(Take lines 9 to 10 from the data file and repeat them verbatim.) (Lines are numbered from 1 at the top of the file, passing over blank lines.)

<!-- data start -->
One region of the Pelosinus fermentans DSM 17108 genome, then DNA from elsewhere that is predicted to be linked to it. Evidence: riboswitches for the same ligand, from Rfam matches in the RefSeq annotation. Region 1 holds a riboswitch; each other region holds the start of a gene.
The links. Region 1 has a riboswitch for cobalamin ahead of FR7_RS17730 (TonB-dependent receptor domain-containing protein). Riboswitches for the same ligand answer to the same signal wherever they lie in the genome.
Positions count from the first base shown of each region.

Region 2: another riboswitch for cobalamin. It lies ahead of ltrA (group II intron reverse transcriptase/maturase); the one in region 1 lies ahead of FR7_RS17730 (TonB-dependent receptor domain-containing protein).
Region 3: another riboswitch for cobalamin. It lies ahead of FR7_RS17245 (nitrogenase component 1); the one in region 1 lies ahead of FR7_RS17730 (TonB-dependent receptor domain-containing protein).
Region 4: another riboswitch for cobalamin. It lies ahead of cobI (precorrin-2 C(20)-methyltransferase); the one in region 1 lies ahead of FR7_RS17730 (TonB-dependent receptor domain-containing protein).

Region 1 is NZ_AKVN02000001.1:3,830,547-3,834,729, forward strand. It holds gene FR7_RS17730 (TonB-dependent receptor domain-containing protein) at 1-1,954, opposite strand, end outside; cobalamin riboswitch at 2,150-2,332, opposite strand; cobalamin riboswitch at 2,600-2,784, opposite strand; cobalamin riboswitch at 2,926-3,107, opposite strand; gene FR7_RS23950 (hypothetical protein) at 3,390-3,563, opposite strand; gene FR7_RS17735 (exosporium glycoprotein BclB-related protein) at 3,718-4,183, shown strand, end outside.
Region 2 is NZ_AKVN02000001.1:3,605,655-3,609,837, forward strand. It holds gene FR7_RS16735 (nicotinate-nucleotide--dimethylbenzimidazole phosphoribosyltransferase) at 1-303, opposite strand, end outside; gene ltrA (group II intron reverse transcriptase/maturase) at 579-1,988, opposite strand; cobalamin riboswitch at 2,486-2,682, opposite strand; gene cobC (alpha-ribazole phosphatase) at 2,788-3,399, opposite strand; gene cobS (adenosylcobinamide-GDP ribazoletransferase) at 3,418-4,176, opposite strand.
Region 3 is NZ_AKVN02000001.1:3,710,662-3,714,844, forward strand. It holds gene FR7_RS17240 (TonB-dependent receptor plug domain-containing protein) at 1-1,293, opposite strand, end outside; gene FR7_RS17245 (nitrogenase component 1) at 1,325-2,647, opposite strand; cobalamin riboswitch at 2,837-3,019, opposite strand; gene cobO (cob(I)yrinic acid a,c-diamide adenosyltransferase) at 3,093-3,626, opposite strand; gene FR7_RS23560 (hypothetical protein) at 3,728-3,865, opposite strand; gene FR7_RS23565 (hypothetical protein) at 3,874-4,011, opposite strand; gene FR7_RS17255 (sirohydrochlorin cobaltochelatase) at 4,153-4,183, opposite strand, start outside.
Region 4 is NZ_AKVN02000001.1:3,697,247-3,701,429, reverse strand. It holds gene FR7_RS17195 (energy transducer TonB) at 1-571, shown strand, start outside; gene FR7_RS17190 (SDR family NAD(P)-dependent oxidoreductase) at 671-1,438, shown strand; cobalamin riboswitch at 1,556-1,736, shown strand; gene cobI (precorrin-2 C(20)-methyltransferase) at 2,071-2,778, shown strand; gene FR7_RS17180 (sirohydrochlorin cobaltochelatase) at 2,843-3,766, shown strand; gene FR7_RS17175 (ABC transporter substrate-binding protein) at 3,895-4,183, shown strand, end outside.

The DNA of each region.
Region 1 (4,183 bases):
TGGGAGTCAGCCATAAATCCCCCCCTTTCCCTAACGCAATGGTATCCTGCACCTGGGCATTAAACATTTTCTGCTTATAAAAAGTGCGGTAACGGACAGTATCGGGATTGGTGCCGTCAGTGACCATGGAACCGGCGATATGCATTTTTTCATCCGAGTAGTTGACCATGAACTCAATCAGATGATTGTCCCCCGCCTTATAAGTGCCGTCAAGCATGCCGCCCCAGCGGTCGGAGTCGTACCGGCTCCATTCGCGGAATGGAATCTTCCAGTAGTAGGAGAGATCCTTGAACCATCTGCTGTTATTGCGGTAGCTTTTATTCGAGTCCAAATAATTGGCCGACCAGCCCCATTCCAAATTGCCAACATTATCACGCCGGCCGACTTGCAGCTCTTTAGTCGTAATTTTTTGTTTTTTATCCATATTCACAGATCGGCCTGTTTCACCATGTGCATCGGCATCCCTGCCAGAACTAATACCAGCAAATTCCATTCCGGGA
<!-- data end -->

Region 3 is NZ_AKVN02000001.1:3,710,662-3,714,844, forward strand. It holds gene FR7_RS17240 (TonB-dependent receptor plug domain-containing protein) at 1-1,293, opposite strand, end outside; gene FR7_RS17245 (nitrogenase component 1) at 1,325-2,647, opposite strand; cobalamin riboswitch at 2,837-3,019, opposite strand; gene cobO (cob(I)yrinic acid a,c-diamide adenosyltransferase) at 3,093-3,626, opposite strand; gene FR7_RS23560 (hypothetical protein) at 3,728-3,865, opposite strand; gene FR7_RS23565 (hypothetical protein) at 3,874-4,011, opposite strand; gene FR7_RS17255 (sirohydrochlorin cobaltochelatase) at 4,153-4,183, opposite strand, start outside.
Region 4 is NZ_AKVN02000001.1:3,697,247-3,701,429, reverse strand. It holds gene FR7_RS17195 (energy transducer TonB) at 1-571, shown strand, start outside; gene FR7_RS17190 (SDR family NAD(P)-dependent oxidoreductase) at 671-1,438, shown strand; cobalamin riboswitch at 1,556-1,736, shown strand; gene cobI (precorrin-2 C(20)-methyltransferase) at 2,071-2,778, shown strand; gene FR7_RS17180 (sirohydrochlorin cobaltochelatase) at 2,843-3,766, shown strand; gene FR7_RS17175 (ABC transporter substrate-binding protein) at 3,895-4,183, shown strand, end outside.